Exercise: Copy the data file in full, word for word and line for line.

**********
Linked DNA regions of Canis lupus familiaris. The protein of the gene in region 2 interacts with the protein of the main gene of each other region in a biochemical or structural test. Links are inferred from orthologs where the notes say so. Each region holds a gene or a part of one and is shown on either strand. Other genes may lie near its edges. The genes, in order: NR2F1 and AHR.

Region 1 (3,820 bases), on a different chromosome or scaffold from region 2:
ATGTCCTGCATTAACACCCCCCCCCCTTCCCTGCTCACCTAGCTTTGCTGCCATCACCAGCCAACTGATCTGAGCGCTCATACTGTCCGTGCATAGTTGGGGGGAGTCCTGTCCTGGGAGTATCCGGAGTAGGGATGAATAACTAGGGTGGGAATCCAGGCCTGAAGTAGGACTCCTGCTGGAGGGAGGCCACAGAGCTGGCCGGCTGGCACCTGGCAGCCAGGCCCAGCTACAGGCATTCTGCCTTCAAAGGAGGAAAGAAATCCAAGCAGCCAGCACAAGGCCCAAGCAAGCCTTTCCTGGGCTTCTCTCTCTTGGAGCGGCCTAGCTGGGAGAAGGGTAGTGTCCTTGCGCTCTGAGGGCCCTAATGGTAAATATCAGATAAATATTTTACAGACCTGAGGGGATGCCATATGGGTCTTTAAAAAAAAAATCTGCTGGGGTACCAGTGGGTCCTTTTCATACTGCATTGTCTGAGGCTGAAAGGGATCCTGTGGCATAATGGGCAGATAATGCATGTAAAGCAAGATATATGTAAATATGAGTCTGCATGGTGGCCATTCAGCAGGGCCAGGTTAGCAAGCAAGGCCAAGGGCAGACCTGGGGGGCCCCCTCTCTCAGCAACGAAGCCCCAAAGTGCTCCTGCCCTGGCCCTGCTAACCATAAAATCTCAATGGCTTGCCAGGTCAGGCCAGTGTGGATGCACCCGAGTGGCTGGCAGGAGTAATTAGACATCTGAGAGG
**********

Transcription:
Linked DNA regions of Canis lupus familiaris. The protein of the gene in region 2 interacts with the protein of the main gene of each other region in a biochemical or structural test. Links are inferred from orthologs where the notes say so. Each region holds a gene or a part of one and is shown on either strand. Other genes may lie near its edges. The genes, in order: NR2F1 and AHR.

Region 1 (3,820 bases), on a different chromosome or scaffold from region 2:
ATGTCCTGCATTAACACCCCCCCCCCTTCCCTGCTCACCTAGCTTTGCTGCCATCACCAGCCAACTGATCTGAGCGCTCATACTGTCCGTGCATAGTTGGGGGGAGTCCTGTCCTGGGAGTATCCGGAGTAGGGATGAATAACTAGGGTGGGAATCCAGGCCTGAAGTAGGACTCCTGCTGGAGGGAGGCCACAGAGCTGGCCGGCTGGCACCTGGCAGCCAGGCCCAGCTACAGGCATTCTGCCTTCAAAGGAGGAAAGAAATCCAAGCAGCCAGCACAAGGCCCAAGCAAGCCTTTCCTGGGCTTCTCTCTCTTGGAGCGGCCTAGCTGGGAGAAGGGTAGTGTCCTTGCGCTCTGAGGGCCCTAATGGTAAATATCAGATAAATATTTTACAGACCTGAGGGGATGCCATATGGGTCTTTAAAAAAAAAATCTGCTGGGGTACCAGTGGGTCCTTTTCATACTGCATTGTCTGAGGCTGAAAGGGATCCTGTGGCATAATGGGCAGATAATGCATGTAAAGCAAGATATATGTAAATATGAGTCTGCATGGTGGCCATTCAGCAGGGCCAGGTTAGCAAGCAAGGCCAAGGGCAGACCTGGGGGGCCCCCTCTCTCAGCAACGAAGCCCCAAAGTGCTCCTGCCCTGGCCCTGCTAACCATAAAATCTCAATGGCTTGCCAGGTCAGGCCAGTGTGGATGCACCCGAGTGGCTGGCAGGAGTAATTAGACATCTGAGAGG